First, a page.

Why do the trees need to be cut down/can't they be treated?

Felling is the only effective way to prevent further spread of the disease, and stop it killing other trees and plants in the affected area. Infection occurs through spores dispersed in moisture, including moist air currents so it is essential that affected trees are removed to prevent the spread.


What will happen?

Infected trees will be felled by approved contractors, and removed from the area. Spraying and follow-up felling may continue until 2024.


Will other trees be affected by the works?

Some adjacent tree specimens may need to be removed to allow access to safely fell the affected larch trees, as the removal of larch may leave remaining trees (such as pines) too exposed and susceptible to damage. A small number of infected veteran sweet chestnut trees will be pruned by tree surgeons where applicable to remove the affected branches but retain these valuable trees.


Will the areas affected be re-planted?

The areas affected will be re-planted with tree species that are resilient to the disease to ensure the future of the respective woodlands for generations to come. The felled trees will be used where possible as construction timber, fencing materials, pallet wood and biomass.

The areas affected will be re-planted with tree species that are resilient to the disease to ensure the future of the respective woodlands for generations to come.

Re-planting at Stanage-North Lees is being funded by the Peak District National Park Foundation thanks to generous donations and the fundraising efforts of Peak Running - Run for the Birds. To support more work like this you can donate.


Will any access be restricted?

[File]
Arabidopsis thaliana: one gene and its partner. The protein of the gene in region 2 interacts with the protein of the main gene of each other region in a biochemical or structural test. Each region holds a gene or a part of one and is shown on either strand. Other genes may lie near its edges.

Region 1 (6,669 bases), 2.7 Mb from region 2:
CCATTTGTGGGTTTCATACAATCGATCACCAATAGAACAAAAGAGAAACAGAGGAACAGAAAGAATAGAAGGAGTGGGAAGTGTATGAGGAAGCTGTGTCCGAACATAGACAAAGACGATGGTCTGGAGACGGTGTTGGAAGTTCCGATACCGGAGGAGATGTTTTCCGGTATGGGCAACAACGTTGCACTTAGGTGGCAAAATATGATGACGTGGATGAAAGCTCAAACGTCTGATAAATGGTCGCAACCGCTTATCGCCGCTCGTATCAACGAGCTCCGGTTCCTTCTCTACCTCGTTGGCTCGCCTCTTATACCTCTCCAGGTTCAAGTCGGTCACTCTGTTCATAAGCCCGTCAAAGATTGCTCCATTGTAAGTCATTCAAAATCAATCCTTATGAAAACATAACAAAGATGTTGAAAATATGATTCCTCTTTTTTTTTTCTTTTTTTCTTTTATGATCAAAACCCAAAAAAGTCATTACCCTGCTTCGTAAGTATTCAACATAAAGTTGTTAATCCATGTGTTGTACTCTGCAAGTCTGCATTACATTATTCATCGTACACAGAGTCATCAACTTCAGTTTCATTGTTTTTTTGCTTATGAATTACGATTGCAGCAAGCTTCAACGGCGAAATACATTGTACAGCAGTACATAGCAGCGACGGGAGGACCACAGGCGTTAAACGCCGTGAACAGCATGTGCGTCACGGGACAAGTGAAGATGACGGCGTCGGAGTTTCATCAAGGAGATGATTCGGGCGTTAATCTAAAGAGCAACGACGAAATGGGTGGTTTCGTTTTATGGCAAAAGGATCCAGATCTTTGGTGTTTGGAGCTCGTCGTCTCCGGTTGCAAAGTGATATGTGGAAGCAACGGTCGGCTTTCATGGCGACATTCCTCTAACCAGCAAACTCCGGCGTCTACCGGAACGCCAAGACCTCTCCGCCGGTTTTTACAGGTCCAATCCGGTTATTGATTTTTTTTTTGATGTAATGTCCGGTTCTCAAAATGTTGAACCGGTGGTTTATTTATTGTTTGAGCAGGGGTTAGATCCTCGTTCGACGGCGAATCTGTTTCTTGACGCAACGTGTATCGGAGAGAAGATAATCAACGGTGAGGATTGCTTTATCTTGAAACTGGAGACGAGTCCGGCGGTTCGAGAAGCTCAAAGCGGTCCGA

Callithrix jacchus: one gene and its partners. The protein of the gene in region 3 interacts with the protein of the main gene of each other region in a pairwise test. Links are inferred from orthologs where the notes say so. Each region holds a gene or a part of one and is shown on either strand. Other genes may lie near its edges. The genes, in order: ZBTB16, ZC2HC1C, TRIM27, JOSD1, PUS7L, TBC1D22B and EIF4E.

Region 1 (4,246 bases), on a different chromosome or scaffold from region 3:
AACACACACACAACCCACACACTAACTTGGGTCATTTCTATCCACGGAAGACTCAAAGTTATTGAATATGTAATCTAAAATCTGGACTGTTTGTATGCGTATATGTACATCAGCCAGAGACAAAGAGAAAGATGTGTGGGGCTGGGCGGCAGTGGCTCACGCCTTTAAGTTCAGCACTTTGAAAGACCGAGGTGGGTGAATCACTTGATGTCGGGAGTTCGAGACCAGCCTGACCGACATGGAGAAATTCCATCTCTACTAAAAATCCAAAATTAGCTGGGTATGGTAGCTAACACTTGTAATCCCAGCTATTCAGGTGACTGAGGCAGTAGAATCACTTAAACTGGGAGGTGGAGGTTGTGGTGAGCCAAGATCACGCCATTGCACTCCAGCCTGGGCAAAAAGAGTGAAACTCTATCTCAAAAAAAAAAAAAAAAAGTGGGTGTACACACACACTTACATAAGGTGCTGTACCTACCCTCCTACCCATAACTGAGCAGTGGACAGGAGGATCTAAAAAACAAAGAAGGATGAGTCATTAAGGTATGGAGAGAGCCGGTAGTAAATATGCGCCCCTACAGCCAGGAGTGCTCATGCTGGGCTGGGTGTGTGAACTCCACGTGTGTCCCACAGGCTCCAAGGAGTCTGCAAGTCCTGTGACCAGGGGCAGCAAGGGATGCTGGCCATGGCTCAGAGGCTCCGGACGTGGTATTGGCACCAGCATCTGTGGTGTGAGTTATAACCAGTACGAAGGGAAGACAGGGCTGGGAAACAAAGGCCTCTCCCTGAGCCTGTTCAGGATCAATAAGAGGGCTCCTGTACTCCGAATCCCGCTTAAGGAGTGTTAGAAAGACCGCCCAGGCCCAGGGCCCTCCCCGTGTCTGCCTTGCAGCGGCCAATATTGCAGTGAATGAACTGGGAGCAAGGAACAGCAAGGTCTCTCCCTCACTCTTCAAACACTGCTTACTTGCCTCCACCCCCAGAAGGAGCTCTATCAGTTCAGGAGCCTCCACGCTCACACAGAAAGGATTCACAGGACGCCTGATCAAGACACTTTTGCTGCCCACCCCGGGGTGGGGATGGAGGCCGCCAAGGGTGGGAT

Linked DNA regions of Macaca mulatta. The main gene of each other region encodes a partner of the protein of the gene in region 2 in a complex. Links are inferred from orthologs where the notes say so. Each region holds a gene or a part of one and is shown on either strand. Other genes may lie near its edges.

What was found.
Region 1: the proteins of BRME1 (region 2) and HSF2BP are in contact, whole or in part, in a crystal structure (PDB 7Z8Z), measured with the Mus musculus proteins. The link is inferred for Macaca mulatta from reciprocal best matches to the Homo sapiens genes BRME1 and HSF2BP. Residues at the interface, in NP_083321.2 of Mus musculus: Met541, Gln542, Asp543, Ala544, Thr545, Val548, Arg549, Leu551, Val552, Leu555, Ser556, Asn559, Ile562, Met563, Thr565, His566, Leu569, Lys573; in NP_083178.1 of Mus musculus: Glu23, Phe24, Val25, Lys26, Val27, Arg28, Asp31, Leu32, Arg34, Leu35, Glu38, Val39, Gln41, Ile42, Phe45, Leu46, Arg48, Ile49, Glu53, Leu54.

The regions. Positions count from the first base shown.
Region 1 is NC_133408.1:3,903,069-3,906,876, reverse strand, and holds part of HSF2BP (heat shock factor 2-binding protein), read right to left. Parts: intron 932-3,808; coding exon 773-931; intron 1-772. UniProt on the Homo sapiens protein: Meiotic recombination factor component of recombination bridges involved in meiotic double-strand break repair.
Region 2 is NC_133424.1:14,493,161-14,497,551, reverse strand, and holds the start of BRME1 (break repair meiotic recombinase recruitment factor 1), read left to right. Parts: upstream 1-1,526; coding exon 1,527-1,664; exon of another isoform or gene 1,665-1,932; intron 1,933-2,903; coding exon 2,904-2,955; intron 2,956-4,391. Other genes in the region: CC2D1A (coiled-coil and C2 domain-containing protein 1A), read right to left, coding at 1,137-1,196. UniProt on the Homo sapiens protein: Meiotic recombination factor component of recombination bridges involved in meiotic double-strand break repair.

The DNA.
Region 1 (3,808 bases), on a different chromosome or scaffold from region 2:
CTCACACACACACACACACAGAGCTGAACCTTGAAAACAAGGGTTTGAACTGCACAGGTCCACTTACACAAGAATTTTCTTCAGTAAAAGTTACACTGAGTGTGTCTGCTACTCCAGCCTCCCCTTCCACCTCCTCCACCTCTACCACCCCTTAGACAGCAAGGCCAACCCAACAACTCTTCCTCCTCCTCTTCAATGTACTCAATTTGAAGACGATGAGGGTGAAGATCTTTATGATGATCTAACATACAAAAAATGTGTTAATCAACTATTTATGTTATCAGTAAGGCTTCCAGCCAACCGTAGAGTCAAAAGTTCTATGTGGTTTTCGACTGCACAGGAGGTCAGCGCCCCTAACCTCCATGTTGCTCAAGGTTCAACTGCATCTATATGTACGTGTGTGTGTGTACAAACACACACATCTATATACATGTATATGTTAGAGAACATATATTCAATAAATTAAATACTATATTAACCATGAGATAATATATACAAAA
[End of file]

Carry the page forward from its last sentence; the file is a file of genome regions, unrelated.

Rights of way or car park areas used for heavy plant may be temporarily closed when works are underway for public safety, and visitors are urged to observe all diversions or closures.

Route closures will be notified and supported by on-site signage.


What about the future landscape?

Forestry England will be working with the National Park Authority to ensure valuable features including wildlife and archaeology are impacted as little as possible by these necessary works. We will also support the plans to re-plant the woodland and ensure it remains representative and complimentary to the Peak District landscape of the area.


What is Phytophora?

P Ramorum is a non-native, fungus-like organism first discovered in the UK in 2002. It causes disease on trees, shrubs and plants in woodland, heathland, gardens and nurseries. As a form of water mould P. Ramorum affects both the foliage and bark of infected trees causing cankers (lesions which exude fluid). This infection can lead to the gradual death of branches and needles/leaves of infected trees, with the tree dying once the lesions become extensive on the main trunk.

P.ramorum affects over 150 different species of plants. Larch trees are highly susceptible to the disease and have been badly infected in some of our woodlands alongside sweet chestnut trees and Rhododendron. Sycamore and beech trees are also susceptible to the disease, but are likely to recover once any infected larch and sweet chestnut trees have been removed.

To find out more about P.ramorum, visit: Forest Research. If you spot any of these symptoms on trees while you are out and about, report them here: TreeAlert


Can I help stop the spread of Phytophora?

Phytophthora Ramorum ‘Larch disease’ is a plant pathogen and is harmless to people and animals. You can help reduce its impact in the countryside through the following actions:

  • Clean soil and mud from boots, shoes and bike tyres before leaving woodland
  • Thoroughly wash boots/shoes/tyres (preferably with disinfectant) before visiting other areas
  • Keep to marked paths
  • Keep dogs on leads
  • Do not remove plant material from woodlands

Last updated: August 2022

Share this page